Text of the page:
Henri Cartier-Bresson

This is my first post where I record some thoughts on the work of an established photographer - in this case it is one of the most famous names in photography - Henri Cartier-Bresson. Although until recently I hadn't even heard of Cartier-Bresson, it quickly became apparent that he was a household name in photography circles; the phrase 'The Decisive Moment' is rarely omitted when his name appears. My tutor advised me to have a look at his work so I began my research with this fascinating video on You Tube:


One point which Cartier-Bresson stresses is that 'life is once forever', meaning that once a moment has passed, it has gone - forever. You can't go back and recreate the scene. This idea epitomises his work, where we see time and time again, a photograph taken at just the right moment to have the desired effect. Of course, some scenes can be recreated but Cartier-Bresson allowed things to occur before the camera and caught them as they happened. He could see what might occur and then plan for it should it happen; such as in this image of Alberto Giacometti. The striding Giacometti is caught in a similar pose to the sculpture on the left. In his image of the girl on the steps, taken in Greece in 1961, Cartier-Bresson set up the shot and waited for the right moment, disregarding a prior photograph of an orthodox priest moving through the image as it didn't fit properly with the rest of the composition. In this image of a dog poking its head through a hole in a fence, the opportunity was likely to be fleeting and timing would be essential.

This idea isn't exclusively the realm of street photography - it might apply equally to portraiture where the photographer might wait for the right expression, or the right distraction to enable them to get the photograph they want.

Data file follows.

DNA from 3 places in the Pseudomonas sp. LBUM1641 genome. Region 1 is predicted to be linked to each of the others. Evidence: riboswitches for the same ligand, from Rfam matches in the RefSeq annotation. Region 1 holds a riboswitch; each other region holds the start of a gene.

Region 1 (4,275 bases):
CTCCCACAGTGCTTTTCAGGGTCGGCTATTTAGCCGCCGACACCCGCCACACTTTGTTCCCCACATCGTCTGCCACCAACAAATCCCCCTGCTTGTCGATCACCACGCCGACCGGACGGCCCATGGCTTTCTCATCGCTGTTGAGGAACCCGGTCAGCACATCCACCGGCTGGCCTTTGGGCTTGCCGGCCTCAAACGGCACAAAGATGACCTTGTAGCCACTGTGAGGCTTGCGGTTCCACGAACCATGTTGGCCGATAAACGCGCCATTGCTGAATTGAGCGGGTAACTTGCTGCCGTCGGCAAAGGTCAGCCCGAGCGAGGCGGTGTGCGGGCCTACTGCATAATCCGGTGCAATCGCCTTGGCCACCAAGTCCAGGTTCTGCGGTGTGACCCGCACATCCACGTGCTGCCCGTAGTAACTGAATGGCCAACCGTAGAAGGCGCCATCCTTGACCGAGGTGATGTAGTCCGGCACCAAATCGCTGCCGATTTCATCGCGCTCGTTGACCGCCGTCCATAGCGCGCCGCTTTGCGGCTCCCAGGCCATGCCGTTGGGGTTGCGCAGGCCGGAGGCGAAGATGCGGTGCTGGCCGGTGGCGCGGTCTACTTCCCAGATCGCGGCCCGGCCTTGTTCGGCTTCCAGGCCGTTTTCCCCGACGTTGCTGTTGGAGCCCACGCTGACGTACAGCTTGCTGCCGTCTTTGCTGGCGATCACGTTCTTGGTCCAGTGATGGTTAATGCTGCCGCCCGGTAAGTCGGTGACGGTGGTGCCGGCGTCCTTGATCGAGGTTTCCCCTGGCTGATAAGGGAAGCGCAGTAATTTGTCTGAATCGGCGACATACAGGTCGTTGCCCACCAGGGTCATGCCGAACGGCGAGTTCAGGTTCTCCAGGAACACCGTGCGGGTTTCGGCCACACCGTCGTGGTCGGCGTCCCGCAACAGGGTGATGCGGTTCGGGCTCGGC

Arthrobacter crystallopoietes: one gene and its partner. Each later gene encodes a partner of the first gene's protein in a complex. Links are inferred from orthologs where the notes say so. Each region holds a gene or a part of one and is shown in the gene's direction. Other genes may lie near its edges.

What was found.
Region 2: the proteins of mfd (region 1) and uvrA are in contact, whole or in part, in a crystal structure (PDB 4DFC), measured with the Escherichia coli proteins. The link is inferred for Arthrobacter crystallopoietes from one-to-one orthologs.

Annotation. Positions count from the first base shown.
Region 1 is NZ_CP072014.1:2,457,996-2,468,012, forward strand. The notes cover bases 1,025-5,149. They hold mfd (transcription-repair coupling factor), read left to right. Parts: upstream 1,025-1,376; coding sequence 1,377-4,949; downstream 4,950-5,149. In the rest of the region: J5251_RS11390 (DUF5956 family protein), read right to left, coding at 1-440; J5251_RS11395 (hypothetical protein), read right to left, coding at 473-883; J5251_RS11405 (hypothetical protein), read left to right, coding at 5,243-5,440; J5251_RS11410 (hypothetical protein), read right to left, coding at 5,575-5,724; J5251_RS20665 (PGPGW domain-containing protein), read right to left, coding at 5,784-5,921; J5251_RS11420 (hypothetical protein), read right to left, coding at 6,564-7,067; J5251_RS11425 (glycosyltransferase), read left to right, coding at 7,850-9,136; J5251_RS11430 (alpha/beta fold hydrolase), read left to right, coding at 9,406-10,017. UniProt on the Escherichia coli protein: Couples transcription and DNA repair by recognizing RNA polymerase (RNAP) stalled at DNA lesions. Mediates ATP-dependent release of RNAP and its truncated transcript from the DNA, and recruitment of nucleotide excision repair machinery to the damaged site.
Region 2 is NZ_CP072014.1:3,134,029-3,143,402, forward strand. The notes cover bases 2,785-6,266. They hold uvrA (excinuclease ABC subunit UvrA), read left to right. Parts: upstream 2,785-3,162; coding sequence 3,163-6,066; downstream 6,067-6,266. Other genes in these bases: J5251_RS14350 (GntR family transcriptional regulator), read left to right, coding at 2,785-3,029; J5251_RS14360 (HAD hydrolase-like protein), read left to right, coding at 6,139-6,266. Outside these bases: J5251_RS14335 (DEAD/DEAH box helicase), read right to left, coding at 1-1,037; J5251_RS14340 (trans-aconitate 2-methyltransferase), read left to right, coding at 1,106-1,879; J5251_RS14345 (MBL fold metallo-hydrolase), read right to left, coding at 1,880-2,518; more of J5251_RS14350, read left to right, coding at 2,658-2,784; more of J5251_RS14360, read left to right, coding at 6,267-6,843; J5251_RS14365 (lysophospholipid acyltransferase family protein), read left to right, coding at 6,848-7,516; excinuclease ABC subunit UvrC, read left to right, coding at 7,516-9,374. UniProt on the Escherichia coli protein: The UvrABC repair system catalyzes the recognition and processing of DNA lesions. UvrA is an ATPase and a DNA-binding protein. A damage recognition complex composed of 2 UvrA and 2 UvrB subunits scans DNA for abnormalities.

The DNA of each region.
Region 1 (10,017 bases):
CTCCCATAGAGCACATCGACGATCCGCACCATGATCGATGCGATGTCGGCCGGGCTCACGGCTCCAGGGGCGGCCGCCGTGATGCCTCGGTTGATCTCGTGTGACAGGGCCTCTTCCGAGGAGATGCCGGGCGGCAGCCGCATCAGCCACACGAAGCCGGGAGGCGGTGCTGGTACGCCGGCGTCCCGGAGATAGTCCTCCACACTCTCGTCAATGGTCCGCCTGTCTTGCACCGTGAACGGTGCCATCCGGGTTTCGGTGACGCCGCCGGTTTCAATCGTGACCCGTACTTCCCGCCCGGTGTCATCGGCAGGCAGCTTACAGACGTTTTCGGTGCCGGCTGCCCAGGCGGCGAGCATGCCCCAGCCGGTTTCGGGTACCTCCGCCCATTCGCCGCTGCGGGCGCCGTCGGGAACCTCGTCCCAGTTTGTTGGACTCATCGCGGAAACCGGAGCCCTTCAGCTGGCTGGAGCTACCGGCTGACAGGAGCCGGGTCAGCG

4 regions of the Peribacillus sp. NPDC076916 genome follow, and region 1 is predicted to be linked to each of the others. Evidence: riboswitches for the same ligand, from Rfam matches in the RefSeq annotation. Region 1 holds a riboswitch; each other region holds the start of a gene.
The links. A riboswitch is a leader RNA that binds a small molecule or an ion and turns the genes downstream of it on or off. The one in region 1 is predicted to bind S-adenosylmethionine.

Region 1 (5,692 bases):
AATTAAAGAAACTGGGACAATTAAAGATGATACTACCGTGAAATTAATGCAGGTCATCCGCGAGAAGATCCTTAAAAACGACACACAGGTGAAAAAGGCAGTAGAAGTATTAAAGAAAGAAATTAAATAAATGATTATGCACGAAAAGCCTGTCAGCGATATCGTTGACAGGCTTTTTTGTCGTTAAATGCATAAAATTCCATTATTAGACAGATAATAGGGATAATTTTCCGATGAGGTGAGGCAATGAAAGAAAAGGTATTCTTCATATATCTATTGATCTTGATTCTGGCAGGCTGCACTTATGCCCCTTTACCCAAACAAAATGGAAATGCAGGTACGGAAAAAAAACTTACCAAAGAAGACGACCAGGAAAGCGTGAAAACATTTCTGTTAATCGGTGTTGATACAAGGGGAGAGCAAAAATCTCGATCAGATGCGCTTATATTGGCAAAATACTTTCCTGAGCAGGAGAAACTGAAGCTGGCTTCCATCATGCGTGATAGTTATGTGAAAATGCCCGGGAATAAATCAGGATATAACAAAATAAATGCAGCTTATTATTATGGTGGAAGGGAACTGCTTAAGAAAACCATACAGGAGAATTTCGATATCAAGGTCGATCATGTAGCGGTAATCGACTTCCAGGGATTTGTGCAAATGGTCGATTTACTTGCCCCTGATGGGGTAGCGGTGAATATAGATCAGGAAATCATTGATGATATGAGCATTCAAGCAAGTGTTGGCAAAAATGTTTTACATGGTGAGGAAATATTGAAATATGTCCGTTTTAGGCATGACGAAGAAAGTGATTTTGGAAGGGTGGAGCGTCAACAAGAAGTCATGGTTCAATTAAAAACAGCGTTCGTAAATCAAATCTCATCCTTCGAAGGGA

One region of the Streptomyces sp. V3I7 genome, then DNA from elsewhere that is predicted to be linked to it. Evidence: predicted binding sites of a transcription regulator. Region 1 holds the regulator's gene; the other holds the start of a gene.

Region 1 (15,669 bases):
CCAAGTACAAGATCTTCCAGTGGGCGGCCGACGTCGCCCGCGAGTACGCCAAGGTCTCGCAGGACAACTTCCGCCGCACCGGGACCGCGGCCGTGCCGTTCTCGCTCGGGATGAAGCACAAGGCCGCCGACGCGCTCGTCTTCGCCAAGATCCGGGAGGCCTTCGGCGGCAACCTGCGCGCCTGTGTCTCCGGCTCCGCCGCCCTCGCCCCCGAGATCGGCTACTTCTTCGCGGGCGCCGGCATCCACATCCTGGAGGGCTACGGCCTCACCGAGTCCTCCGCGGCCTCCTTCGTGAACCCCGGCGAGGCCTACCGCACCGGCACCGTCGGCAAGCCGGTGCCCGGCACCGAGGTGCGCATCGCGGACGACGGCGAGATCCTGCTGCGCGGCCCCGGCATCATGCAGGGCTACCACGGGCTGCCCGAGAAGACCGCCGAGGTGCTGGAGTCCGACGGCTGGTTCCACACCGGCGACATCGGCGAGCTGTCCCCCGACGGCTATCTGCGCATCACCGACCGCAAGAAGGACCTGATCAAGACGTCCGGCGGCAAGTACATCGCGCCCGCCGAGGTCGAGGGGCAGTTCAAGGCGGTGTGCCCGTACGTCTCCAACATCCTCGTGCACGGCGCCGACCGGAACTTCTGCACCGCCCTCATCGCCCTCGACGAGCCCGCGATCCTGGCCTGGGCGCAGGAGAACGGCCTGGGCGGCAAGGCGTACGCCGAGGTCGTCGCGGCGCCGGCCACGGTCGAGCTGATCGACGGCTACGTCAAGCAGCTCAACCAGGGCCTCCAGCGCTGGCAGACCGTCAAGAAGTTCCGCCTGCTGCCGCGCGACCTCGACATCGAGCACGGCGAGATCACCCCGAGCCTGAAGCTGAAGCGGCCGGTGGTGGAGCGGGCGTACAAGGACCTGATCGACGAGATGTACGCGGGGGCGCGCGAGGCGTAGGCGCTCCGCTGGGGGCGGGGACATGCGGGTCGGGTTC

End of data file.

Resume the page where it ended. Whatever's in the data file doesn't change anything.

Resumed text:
I have barely scratched the surface of Cartier-Bresson's work, but I can already see why it has been hugely influential on so many other photographers over the years. I am already a fan of his work and some of his ideas have already influenced my own photography. In the past when a photo-opportunity has arisen, I have thought 'that would have made a good photograph.' Now, if I can, I make myself stop and try to capture it, or at least recognise the stage and wait for the  actors - as Cartier-Bresson himself has described it. The images below are examples of where I feel I am heading in the right direction.

With this image, I missed the decisive moment, but again I was pleased that I'd backed up and tried to get the shot. Initially, the man was facing the arrow and I had a better viewpoint. In hindsight, I should have hung around and maybe got in a better position. Lessons are learned!

This image was also a situation where I told myself to stop and get the shot. The air was rapidly moving the vapour trail away from the chimney and the opportunity to get what I thought would be an interesting photograph was rapidly going. I had a few seconds to get it right and I was quite pleased with it - more so because I didn't hesitate rather than dithering and missing the opportunity.

As time goes by, I hope to spend more time looking at Henri Cartier Bresson's images and learn more about his views on photography.